Introduction of his System of Education. By William Corston. 18mo. Few men in their time have occupied a larger share of public attention, or left behind them more enduring monuments, than Dr. Bell and Mr. Lancaster. Rich in incident, and pregnant with instruction, the lives of both now lie before us; and singularly as they contrast in outward attraction, in bulk, and in literary merit, they shall, for various reasons, receive from us equal notice, and be examined with equal care.

Andrew, the son of Alexander and Margaret Bell, was born,' says Dr. Southey, 'in the city of St. Andrews, on the 7th of March, 1753. His father was a barber, and evidently of no mean reputation. "Persons are still living who remember him hastening through the street with a professor's wig, ready dressed, in each hand, his arms at half stretch to prevent their collision. After trimming one professor, he would sit down and breakfast with him, and then away to trim and breakfast with another; his appetite, like his mouth (and his mind also), being of remarkable and well-known capacity. Being a man of ability, he added to his original trade that of a clock and watchmaker, and

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ultimately became baillie of the city, quelling, on one occasion, a popular tumult by his personal influence after all other means had failed.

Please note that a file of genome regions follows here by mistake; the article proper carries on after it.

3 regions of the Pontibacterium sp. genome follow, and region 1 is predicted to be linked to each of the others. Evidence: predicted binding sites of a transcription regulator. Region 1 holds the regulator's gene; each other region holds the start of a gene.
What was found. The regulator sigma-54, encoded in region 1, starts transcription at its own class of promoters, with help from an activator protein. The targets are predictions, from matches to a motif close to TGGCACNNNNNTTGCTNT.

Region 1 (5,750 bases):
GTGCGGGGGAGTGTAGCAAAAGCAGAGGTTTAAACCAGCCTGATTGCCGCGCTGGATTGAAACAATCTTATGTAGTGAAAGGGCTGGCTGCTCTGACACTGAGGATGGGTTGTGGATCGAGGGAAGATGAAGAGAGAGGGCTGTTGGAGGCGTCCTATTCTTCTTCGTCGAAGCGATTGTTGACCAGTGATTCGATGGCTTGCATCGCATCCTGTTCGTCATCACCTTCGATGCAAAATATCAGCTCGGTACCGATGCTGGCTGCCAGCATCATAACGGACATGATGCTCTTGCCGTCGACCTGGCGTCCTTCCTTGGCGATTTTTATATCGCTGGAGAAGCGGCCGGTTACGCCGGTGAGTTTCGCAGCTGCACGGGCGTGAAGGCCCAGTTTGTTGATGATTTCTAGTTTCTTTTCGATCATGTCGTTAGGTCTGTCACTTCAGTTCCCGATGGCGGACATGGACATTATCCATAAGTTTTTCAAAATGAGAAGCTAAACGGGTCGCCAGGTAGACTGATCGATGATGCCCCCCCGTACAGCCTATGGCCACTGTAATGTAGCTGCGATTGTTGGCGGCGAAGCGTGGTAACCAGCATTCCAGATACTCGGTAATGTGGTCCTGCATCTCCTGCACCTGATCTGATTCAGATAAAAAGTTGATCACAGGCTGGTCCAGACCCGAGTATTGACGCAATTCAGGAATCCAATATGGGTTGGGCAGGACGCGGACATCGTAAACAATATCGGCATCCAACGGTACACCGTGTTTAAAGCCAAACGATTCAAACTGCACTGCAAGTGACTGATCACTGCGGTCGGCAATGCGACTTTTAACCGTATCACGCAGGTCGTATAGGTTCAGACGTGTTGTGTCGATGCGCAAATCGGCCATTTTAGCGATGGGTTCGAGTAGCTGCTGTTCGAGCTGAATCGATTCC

The future doctor was his second son ; a plodding, industrious boy, fond of his books, but hating school, on account of the tyranny which he witnessed and endured. Oh, it was terrible ;' he said, 'the remains of feudal severity. I never went to school without trembling; I could not tell whether I should be flogged or not.'

In 1769 Andrew matriculated at the college, eking out his scanty resources by private teaching. Dr. Wilkie, who was at that time the Professor of Natural Philosophy, particularly noticed him. "Mind what I say,' Wilkie would say to him, laying his hand on his head, and stroking it; 'pursue your studies, and they will make your fortune. I never knew a man fail of success in the world if he excelled in one thing.' This excellent piece of advice can scarcely be impressed too frequently or too forcibly on young men. • Dr. Bell,' says his biographer, 'adhered to it in his latter years too literally and too long.'

In the year 1774, having finished his education, he embarked for America, where, for the next five years, he appears to have been chiefly employed in tuition. In 1779 we find him a private tutor in the family of a wealthy merchant in Virginia, enjoying a salary of £200 a year, and, in accordance with what afterwards proved the ruling passion of his life, occupied at the same time in obtaining money, by collecting debts and other transactions in business. This part of his journal,' says the editor, ‘is filled with memoranda of dealings in American currency and tobacco.'

In 1781 he set sail for England. The voyage was disastrous. Nine days after leaving York, the brig went on shore in lat. 45°. His journal of this event is brief, but graphic :- An uninhabited country; the cold and frost so intense that all safety is despaired of. Almost continual snow. Terrible prospect. Revised my accounts; and, in expectation of death, devised what I had in my pocket-book, if human being should ever come this way. Snow for sixteen hours. Fair night, and most intensely cold. Observation 45° 50'. A fisher's tent seen in ruins to the south-west.'